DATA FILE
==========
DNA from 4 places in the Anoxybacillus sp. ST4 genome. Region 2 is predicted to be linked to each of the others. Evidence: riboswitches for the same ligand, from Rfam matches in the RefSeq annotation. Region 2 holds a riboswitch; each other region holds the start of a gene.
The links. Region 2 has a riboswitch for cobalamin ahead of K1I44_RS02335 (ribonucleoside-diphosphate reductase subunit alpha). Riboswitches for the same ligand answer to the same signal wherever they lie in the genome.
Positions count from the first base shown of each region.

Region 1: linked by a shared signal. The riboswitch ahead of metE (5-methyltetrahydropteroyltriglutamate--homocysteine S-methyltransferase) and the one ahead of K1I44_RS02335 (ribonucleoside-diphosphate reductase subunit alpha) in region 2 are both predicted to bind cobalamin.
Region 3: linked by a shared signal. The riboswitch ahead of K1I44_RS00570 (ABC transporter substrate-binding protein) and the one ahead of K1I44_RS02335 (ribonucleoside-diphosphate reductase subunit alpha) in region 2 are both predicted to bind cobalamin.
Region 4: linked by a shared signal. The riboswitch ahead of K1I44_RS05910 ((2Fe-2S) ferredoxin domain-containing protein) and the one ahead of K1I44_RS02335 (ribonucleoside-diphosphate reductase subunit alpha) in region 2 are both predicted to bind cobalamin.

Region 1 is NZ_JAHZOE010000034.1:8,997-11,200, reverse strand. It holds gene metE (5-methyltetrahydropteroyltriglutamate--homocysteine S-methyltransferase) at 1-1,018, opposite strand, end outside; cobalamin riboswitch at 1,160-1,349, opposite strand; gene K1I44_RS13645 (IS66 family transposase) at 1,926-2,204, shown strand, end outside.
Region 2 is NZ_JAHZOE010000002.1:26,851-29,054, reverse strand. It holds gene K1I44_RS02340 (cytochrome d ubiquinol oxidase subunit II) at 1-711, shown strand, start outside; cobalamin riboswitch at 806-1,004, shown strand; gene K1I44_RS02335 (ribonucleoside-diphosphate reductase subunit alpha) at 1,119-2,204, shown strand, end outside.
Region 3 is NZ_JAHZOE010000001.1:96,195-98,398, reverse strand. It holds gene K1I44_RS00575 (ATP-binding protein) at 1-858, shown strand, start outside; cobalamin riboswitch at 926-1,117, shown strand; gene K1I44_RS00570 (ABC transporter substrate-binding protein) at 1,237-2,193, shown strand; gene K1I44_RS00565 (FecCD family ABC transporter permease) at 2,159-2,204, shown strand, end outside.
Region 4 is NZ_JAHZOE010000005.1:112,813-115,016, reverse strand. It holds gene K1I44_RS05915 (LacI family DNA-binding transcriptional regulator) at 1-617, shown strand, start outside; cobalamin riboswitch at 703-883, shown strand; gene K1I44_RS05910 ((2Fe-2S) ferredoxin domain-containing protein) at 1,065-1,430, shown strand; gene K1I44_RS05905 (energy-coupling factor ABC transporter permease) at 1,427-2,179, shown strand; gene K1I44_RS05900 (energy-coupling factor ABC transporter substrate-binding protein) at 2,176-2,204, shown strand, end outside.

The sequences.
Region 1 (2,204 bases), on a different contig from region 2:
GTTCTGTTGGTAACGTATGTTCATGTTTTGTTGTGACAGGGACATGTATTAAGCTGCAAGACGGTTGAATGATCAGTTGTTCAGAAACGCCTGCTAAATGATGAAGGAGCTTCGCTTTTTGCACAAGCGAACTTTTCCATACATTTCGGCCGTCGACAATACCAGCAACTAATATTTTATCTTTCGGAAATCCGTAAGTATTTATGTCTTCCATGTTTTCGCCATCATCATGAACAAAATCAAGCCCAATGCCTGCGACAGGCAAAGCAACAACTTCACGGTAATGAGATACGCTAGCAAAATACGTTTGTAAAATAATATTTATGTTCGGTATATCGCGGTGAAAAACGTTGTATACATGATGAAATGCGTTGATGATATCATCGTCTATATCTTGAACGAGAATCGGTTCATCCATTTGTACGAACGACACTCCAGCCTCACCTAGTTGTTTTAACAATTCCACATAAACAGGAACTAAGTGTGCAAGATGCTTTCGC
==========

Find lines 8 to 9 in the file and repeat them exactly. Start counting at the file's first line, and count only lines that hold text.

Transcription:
Region 2 is NZ_JAHZOE010000002.1:26,851-29,054, reverse strand. It holds gene K1I44_RS02340 (cytochrome d ubiquinol oxidase subunit II) at 1-711, shown strand, start outside; cobalamin riboswitch at 806-1,004, shown strand; gene K1I44_RS02335 (ribonucleoside-diphosphate reductase subunit alpha) at 1,119-2,204, shown strand, end outside.
Region 3 is NZ_JAHZOE010000001.1:96,195-98,398, reverse strand. It holds gene K1I44_RS00575 (ATP-binding protein) at 1-858, shown strand, start outside; cobalamin riboswitch at 926-1,117, shown strand; gene K1I44_RS00570 (ABC transporter substrate-binding protein) at 1,237-2,193, shown strand; gene K1I44_RS00565 (FecCD family ABC transporter permease) at 2,159-2,204, shown strand, end outside.